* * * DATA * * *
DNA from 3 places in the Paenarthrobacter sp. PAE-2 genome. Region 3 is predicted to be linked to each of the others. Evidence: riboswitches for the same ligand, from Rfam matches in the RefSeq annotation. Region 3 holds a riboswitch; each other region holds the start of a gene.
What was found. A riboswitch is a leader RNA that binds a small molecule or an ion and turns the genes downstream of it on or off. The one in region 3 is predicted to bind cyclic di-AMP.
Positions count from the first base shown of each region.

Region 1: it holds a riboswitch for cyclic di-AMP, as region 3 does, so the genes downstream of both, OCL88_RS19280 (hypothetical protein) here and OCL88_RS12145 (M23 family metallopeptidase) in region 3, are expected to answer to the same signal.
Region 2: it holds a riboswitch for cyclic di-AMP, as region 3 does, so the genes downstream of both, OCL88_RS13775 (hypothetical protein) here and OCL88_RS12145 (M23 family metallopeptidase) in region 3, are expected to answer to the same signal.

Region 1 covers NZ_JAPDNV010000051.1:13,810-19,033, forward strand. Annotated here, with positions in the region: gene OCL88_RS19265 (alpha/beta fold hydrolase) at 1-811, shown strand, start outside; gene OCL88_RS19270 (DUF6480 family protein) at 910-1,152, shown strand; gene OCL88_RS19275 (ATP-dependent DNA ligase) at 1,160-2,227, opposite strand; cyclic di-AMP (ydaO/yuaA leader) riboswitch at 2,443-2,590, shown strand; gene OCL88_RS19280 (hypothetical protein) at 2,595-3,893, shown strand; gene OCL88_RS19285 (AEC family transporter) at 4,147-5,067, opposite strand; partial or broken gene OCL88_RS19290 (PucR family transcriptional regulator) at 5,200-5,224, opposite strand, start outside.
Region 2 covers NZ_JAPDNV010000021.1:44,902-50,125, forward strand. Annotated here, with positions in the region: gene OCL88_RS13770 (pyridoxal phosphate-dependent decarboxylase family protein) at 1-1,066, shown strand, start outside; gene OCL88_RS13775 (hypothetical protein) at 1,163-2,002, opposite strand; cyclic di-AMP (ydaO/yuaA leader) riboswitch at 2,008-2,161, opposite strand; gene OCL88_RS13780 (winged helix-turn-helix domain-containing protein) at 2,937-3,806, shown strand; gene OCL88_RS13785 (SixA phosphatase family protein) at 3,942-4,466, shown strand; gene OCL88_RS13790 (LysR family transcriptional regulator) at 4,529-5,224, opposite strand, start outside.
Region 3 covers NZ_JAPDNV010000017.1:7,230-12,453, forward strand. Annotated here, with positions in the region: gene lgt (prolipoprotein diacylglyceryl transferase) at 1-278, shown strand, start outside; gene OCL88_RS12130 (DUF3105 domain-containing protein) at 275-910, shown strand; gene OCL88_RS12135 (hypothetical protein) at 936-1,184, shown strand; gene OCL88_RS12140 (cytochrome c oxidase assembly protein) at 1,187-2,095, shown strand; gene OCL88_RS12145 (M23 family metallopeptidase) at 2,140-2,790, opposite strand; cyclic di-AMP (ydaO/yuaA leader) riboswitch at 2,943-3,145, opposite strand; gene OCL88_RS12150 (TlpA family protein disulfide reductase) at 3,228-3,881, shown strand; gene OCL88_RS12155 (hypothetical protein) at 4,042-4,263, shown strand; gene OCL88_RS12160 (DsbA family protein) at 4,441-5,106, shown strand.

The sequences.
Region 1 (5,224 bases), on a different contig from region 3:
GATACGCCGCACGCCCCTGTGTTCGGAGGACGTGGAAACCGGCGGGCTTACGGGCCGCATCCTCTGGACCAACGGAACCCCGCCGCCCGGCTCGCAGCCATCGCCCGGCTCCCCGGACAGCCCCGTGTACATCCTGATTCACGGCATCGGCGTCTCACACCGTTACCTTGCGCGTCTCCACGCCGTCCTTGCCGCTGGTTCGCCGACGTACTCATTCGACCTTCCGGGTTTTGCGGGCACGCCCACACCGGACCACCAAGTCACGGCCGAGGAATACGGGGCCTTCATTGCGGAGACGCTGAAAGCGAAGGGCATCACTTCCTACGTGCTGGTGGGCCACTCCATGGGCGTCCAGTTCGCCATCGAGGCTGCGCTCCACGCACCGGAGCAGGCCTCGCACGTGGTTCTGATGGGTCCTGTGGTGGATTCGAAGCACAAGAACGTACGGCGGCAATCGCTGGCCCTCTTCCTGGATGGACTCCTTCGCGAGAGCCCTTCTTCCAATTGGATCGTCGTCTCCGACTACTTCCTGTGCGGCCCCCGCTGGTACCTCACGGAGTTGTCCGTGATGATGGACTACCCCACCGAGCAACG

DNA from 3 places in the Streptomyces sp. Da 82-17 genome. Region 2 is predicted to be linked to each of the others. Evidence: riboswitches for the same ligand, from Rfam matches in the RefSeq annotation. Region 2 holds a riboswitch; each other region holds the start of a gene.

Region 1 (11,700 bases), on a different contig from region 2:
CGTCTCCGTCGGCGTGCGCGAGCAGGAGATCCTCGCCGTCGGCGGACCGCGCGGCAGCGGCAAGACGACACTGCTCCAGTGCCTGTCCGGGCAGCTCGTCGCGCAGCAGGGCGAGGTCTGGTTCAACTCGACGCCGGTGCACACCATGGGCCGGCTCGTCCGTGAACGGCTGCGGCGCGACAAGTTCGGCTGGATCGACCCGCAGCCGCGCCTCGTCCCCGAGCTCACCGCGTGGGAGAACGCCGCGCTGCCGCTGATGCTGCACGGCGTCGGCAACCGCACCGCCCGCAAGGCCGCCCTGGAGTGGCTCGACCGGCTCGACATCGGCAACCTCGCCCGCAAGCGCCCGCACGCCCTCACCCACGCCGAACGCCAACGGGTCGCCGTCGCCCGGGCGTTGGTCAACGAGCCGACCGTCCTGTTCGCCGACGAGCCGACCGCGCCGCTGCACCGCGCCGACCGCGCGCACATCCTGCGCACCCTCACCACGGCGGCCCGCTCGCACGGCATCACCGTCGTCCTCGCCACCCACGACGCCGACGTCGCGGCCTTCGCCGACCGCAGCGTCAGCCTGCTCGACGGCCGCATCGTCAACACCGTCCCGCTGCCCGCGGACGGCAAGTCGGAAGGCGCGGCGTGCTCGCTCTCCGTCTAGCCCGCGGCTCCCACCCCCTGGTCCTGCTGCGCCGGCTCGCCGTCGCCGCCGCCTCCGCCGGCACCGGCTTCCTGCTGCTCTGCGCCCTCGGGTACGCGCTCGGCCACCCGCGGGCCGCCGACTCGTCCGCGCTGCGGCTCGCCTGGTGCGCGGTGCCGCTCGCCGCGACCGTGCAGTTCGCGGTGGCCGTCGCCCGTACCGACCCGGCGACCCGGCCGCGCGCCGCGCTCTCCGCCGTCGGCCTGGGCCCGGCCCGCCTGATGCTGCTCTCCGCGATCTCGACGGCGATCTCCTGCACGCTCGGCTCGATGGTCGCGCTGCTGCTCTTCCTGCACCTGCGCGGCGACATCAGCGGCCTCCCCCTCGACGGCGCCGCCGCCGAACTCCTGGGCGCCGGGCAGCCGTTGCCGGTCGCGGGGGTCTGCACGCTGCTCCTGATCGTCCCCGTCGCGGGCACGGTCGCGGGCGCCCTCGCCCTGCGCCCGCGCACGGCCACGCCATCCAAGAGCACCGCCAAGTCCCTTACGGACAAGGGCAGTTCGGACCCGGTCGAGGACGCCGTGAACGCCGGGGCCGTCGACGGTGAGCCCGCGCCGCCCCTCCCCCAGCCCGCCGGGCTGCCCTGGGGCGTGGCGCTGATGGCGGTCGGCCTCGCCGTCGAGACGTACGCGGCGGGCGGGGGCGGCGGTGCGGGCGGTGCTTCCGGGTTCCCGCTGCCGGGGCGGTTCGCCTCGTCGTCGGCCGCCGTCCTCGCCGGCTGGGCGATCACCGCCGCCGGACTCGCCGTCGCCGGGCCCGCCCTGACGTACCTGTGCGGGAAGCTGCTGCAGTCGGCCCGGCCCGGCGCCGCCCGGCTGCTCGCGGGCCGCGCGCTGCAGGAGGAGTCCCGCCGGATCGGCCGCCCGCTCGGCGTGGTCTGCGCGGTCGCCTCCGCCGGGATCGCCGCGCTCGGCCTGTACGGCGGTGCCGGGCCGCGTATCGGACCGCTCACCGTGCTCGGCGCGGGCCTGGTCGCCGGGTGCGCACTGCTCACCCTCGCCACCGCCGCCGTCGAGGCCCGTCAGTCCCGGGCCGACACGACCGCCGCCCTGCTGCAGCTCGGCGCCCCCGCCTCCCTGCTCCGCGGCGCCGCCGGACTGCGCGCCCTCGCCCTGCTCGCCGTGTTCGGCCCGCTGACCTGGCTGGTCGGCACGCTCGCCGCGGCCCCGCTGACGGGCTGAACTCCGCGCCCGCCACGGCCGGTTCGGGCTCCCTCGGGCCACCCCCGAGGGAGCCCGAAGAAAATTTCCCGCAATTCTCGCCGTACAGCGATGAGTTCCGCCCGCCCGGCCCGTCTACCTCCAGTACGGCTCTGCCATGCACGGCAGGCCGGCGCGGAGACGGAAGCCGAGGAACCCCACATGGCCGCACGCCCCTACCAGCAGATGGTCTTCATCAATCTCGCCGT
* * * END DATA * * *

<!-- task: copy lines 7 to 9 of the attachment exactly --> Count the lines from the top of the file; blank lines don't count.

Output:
Region 2 covers NZ_JAPDNV010000021.1:44,902-50,125, forward strand. Annotated here, with positions in the region: gene OCL88_RS13770 (pyridoxal phosphate-dependent decarboxylase family protein) at 1-1,066, shown strand, start outside; gene OCL88_RS13775 (hypothetical protein) at 1,163-2,002, opposite strand; cyclic di-AMP (ydaO/yuaA leader) riboswitch at 2,008-2,161, opposite strand; gene OCL88_RS13780 (winged helix-turn-helix domain-containing protein) at 2,937-3,806, shown strand; gene OCL88_RS13785 (SixA phosphatase family protein) at 3,942-4,466, shown strand; gene OCL88_RS13790 (LysR family transcriptional regulator) at 4,529-5,224, opposite strand, start outside.
Region 3 covers NZ_JAPDNV010000017.1:7,230-12,453, forward strand. Annotated here, with positions in the region: gene lgt (prolipoprotein diacylglyceryl transferase) at 1-278, shown strand, start outside; gene OCL88_RS12130 (DUF3105 domain-containing protein) at 275-910, shown strand; gene OCL88_RS12135 (hypothetical protein) at 936-1,184, shown strand; gene OCL88_RS12140 (cytochrome c oxidase assembly protein) at 1,187-2,095, shown strand; gene OCL88_RS12145 (M23 family metallopeptidase) at 2,140-2,790, opposite strand; cyclic di-AMP (ydaO/yuaA leader) riboswitch at 2,943-3,145, opposite strand; gene OCL88_RS12150 (TlpA family protein disulfide reductase) at 3,228-3,881, shown strand; gene OCL88_RS12155 (hypothetical protein) at 4,042-4,263, shown strand; gene OCL88_RS12160 (DsbA family protein) at 4,441-5,106, shown strand.

The sequences.